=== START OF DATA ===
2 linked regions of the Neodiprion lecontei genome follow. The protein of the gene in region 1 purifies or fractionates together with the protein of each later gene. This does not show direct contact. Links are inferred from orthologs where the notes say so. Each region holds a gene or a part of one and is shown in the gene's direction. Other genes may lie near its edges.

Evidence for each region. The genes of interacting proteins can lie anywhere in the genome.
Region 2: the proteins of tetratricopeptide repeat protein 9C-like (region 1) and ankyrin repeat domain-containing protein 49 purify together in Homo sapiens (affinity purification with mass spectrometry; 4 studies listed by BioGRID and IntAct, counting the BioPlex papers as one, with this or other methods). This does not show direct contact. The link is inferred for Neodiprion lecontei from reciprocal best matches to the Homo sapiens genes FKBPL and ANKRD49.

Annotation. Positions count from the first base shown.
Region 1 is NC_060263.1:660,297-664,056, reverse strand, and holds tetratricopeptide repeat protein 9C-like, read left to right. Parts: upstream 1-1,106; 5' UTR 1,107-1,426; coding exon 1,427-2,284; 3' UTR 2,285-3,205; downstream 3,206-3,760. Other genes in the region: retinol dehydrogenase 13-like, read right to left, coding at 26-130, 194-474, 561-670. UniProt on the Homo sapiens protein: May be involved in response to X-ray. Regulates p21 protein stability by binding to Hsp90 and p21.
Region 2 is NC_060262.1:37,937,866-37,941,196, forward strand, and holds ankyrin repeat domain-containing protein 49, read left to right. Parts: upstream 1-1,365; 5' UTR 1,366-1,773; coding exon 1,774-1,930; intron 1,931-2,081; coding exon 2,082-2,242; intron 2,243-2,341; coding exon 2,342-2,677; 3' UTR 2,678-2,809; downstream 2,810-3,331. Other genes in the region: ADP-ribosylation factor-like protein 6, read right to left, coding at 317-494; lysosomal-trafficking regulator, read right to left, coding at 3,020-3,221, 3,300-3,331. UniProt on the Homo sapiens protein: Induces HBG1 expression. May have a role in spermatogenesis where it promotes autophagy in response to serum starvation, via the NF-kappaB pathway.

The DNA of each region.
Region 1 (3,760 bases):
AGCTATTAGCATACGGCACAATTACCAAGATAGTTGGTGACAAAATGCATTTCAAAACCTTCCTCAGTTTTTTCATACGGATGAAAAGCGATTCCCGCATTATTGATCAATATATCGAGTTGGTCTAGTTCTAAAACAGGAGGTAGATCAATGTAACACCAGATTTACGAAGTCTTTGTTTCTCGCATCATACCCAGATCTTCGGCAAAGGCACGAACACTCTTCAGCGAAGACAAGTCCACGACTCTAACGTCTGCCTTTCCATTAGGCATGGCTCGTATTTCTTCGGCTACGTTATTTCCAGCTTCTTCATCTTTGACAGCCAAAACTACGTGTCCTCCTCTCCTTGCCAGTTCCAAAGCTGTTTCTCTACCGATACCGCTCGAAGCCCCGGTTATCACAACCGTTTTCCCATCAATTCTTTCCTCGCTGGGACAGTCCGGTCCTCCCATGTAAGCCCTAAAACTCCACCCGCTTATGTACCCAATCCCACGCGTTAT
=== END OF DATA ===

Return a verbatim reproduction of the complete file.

2 linked regions of the Neodiprion lecontei genome follow. The protein of the gene in region 1 purifies or fractionates together with the protein of each later gene. This does not show direct contact. Links are inferred from orthologs where the notes say so. Each region holds a gene or a part of one and is shown in the gene's direction. Other genes may lie near its edges.

Evidence for each region. The genes of interacting proteins can lie anywhere in the genome.
Region 2: the proteins of tetratricopeptide repeat protein 9C-like (region 1) and ankyrin repeat domain-containing protein 49 purify together in Homo sapiens (affinity purification with mass spectrometry; 4 studies listed by BioGRID and IntAct, counting the BioPlex papers as one, with this or other methods). This does not show direct contact. The link is inferred for Neodiprion lecontei from reciprocal best matches to the Homo sapiens genes FKBPL and ANKRD49.

Annotation. Positions count from the first base shown.
Region 1 is NC_060263.1:660,297-664,056, reverse strand, and holds tetratricopeptide repeat protein 9C-like, read left to right. Parts: upstream 1-1,106; 5' UTR 1,107-1,426; coding exon 1,427-2,284; 3' UTR 2,285-3,205; downstream 3,206-3,760. Other genes in the region: retinol dehydrogenase 13-like, read right to left, coding at 26-130, 194-474, 561-670. UniProt on the Homo sapiens protein: May be involved in response to X-ray. Regulates p21 protein stability by binding to Hsp90 and p21.
Region 2 is NC_060262.1:37,937,866-37,941,196, forward strand, and holds ankyrin repeat domain-containing protein 49, read left to right. Parts: upstream 1-1,365; 5' UTR 1,366-1,773; coding exon 1,774-1,930; intron 1,931-2,081; coding exon 2,082-2,242; intron 2,243-2,341; coding exon 2,342-2,677; 3' UTR 2,678-2,809; downstream 2,810-3,331. Other genes in the region: ADP-ribosylation factor-like protein 6, read right to left, coding at 317-494; lysosomal-trafficking regulator, read right to left, coding at 3,020-3,221, 3,300-3,331. UniProt on the Homo sapiens protein: Induces HBG1 expression. May have a role in spermatogenesis where it promotes autophagy in response to serum starvation, via the NF-kappaB pathway.

The DNA of each region.
Region 1 (3,760 bases):
AGCTATTAGCATACGGCACAATTACCAAGATAGTTGGTGACAAAATGCATTTCAAAACCTTCCTCAGTTTTTTCATACGGATGAAAAGCGATTCCCGCATTATTGATCAATATATCGAGTTGGTCTAGTTCTAAAACAGGAGGTAGATCAATGTAACACCAGATTTACGAAGTCTTTGTTTCTCGCATCATACCCAGATCTTCGGCAAAGGCACGAACACTCTTCAGCGAAGACAAGTCCACGACTCTAACGTCTGCCTTTCCATTAGGCATGGCTCGTATTTCTTCGGCTACGTTATTTCCAGCTTCTTCATCTTTGACAGCCAAAACTACGTGTCCTCCTCTCCTTGCCAGTTCCAAAGCTGTTTCTCTACCGATACCGCTCGAAGCCCCGGTTATCACAACCGTTTTCCCATCAATTCTTTCCTCGCTGGGACAGTCCGGTCCTCCCATGTAAGCCCTAAAACTCCACCCGCTTATGTACCCAATCCCACGCGTTAT